Feeding the Spiritually Hungry

Posted on March 8, 2018

by John Paul Jackson

When a key figure in the underground Chinese house movement was asked by a reporter how the churches in the U.S could be praying for them, he responded quite shockingly, “stop praying for persecution in China to end, for it is through persecution that the church has grown.” This leader then took this provocative point a step further. “We, in fact, are praying that the American church might taste the same persecution, so revival would come to the American church like we have seen in China.”

This reality that spiritual hunger grows in direct proportion to the corresponding amount of persecution surrounding it is a profound irony. When something is easy and readily accessible it can become mundane and unappreciated. When something is rare and hard to come by—even forbidden—it is savored, revered, and protected. This principle applies today in Bible-based discipleship and teaching.

The underground house church movement in China is growing exponentially. We don’t know exact figures because, quite frankly, these churches are doing a good job of remaining underground. However, reports from missionaries returning from Mainland China describe one of the greatest, albeit quietest, Church movements in history. It can’t even be called a revival because nothing existed there before it to revive.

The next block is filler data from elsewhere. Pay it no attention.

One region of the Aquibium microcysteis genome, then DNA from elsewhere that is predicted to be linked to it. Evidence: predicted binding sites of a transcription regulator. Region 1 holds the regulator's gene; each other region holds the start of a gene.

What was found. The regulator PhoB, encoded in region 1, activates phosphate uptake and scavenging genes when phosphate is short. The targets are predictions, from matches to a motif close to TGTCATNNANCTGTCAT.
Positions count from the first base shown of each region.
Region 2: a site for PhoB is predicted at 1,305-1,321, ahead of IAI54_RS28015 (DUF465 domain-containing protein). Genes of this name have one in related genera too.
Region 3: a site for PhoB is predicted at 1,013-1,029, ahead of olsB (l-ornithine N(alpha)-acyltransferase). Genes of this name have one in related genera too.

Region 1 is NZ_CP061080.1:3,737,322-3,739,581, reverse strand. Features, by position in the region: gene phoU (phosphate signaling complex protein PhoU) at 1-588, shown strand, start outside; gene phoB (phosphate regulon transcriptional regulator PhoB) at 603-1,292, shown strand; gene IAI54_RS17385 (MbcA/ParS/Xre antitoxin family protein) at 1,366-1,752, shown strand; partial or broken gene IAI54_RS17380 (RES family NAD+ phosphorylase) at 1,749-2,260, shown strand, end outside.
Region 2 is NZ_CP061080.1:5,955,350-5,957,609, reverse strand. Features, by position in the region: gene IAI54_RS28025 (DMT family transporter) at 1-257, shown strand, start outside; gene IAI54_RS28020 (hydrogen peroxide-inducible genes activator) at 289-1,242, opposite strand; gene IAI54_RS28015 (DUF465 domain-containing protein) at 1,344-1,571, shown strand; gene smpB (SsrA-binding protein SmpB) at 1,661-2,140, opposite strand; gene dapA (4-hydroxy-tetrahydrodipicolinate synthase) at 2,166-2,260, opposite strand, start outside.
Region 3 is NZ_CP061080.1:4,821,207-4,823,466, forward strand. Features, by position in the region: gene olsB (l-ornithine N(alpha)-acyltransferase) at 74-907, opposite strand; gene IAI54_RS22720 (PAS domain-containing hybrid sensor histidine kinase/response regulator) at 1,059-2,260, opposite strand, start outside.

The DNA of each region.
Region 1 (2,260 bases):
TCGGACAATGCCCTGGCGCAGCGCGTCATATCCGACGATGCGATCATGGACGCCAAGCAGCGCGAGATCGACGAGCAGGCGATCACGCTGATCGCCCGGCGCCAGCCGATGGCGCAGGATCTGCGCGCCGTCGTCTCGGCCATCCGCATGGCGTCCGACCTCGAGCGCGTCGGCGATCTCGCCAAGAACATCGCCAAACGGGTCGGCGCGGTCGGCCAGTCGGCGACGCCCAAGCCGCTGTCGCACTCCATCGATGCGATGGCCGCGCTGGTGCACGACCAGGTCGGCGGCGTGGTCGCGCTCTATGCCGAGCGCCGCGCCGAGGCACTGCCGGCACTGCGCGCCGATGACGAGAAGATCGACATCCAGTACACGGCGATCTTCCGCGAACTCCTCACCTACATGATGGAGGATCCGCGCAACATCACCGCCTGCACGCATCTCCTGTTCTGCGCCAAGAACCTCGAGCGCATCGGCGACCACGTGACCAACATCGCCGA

In addition to prayer, one of the greatest needs in China right now is spiritual teaching. After receiving the Holy Spirit at salvation, the next logical step would be to receive training and discipleship in the gifts, operation, and ministry of the Holy Spirit.

Streams Ministries has recently launched a training center in Hong Kong. We are training and certifying instructors to teach The Art of Hearing God and Understanding Dreams and Visions courses to the English-speaking churches in Hong Kong. However, we’re also translating both of these courses into Traditional and Simplied Chinese. Our goal is once our Hong Kong instructors are comfortable teaching the courses in English, they’ll develop the condence to then translate these spiritual principles into Chinese. The Chinese language and culture have very little Christian infuence. Because of this, translating spiritual principles can be di cult.

Once these courses are translated, we will begin printing both of these courses into Simplified and Traditional Chinese. The translations will be complete by September, however, funding for printing of these Chinese manuals is still needed. If you would like to help us get these courses into Mainland China, please click bellow to give an earmarked donation.